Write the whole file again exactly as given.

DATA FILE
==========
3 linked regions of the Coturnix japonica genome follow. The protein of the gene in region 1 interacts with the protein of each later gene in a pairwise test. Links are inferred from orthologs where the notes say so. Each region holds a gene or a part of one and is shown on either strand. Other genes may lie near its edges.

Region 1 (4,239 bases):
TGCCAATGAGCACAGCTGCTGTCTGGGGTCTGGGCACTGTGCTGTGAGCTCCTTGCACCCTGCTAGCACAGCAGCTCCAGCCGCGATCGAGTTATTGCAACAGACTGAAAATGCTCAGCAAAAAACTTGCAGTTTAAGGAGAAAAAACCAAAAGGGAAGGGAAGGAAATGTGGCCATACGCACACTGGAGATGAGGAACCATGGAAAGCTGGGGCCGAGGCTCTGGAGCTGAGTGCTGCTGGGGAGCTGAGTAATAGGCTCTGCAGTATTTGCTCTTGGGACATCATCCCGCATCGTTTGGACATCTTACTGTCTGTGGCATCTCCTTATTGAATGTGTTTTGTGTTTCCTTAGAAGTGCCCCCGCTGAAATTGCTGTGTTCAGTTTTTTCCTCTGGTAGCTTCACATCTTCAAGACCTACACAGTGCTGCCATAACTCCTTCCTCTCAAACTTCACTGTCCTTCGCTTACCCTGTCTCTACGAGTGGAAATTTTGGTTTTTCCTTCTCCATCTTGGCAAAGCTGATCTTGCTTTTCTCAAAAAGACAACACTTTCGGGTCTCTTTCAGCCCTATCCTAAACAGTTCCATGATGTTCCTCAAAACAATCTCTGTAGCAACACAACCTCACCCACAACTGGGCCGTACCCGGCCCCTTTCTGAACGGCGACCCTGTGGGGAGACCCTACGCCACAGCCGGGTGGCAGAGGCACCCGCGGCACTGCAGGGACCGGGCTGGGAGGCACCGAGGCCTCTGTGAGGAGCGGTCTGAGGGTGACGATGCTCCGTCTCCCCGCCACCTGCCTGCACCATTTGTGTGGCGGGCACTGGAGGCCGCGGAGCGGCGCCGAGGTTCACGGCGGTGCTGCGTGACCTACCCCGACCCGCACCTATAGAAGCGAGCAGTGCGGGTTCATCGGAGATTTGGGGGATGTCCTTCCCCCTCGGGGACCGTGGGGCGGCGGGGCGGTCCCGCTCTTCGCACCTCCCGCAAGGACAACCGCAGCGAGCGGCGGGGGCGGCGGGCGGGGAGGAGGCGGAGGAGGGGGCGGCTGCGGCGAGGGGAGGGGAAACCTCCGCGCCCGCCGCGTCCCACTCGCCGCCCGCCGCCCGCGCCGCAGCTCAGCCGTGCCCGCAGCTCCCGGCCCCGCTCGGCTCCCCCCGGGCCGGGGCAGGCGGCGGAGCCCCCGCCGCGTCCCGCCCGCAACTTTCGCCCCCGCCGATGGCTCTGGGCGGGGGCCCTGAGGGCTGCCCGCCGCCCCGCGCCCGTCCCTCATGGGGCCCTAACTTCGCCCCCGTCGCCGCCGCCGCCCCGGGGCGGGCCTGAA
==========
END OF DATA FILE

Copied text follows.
3 linked regions of the Coturnix japonica genome follow. The protein of the gene in region 1 interacts with the protein of each later gene in a pairwise test. Links are inferred from orthologs where the notes say so. Each region holds a gene or a part of one and is shown on either strand. Other genes may lie near its edges.

Region 1 (4,239 bases):
TGCCAATGAGCACAGCTGCTGTCTGGGGTCTGGGCACTGTGCTGTGAGCTCCTTGCACCCTGCTAGCACAGCAGCTCCAGCCGCGATCGAGTTATTGCAACAGACTGAAAATGCTCAGCAAAAAACTTGCAGTTTAAGGAGAAAAAACCAAAAGGGAAGGGAAGGAAATGTGGCCATACGCACACTGGAGATGAGGAACCATGGAAAGCTGGGGCCGAGGCTCTGGAGCTGAGTGCTGCTGGGGAGCTGAGTAATAGGCTCTGCAGTATTTGCTCTTGGGACATCATCCCGCATCGTTTGGACATCTTACTGTCTGTGGCATCTCCTTATTGAATGTGTTTTGTGTTTCCTTAGAAGTGCCCCCGCTGAAATTGCTGTGTTCAGTTTTTTCCTCTGGTAGCTTCACATCTTCAAGACCTACACAGTGCTGCCATAACTCCTTCCTCTCAAACTTCACTGTCCTTCGCTTACCCTGTCTCTACGAGTGGAAATTTTGGTTTTTCCTTCTCCATCTTGGCAAAGCTGATCTTGCTTTTCTCAAAAAGACAACACTTTCGGGTCTCTTTCAGCCCTATCCTAAACAGTTCCATGATGTTCCTCAAAACAATCTCTGTAGCAACACAACCTCACCCACAACTGGGCCGTACCCGGCCCCTTTCTGAACGGCGACCCTGTGGGGAGACCCTACGCCACAGCCGGGTGGCAGAGGCACCCGCGGCACTGCAGGGACCGGGCTGGGAGGCACCGAGGCCTCTGTGAGGAGCGGTCTGAGGGTGACGATGCTCCGTCTCCCCGCCACCTGCCTGCACCATTTGTGTGGCGGGCACTGGAGGCCGCGGAGCGGCGCCGAGGTTCACGGCGGTGCTGCGTGACCTACCCCGACCCGCACCTATAGAAGCGAGCAGTGCGGGTTCATCGGAGATTTGGGGGATGTCCTTCCCCCTCGGGGACCGTGGGGCGGCGGGGCGGTCCCGCTCTTCGCACCTCCCGCAAGGACAACCGCAGCGAGCGGCGGGGGCGGCGGGCGGGGAGGAGGCGGAGGAGGGGGCGGCTGCGGCGAGGGGAGGGGAAACCTCCGCGCCCGCCGCGTCCCACTCGCCGCCCGCCGCCCGCGCCGCAGCTCAGCCGTGCCCGCAGCTCCCGGCCCCGCTCGGCTCCCCCCGGGCCGGGGCAGGCGGCGGAGCCCCCGCCGCGTCCCGCCCGCAACTTTCGCCCCCGCCGATGGCTCTGGGCGGGGGCCCTGAGGGCTGCCCGCCGCCCCGCGCCCGTCCCTCATGGGGCCCTAACTTCGCCCCCGTCGCCGCCGCCGCCCCGGGGCGGGCCTGAA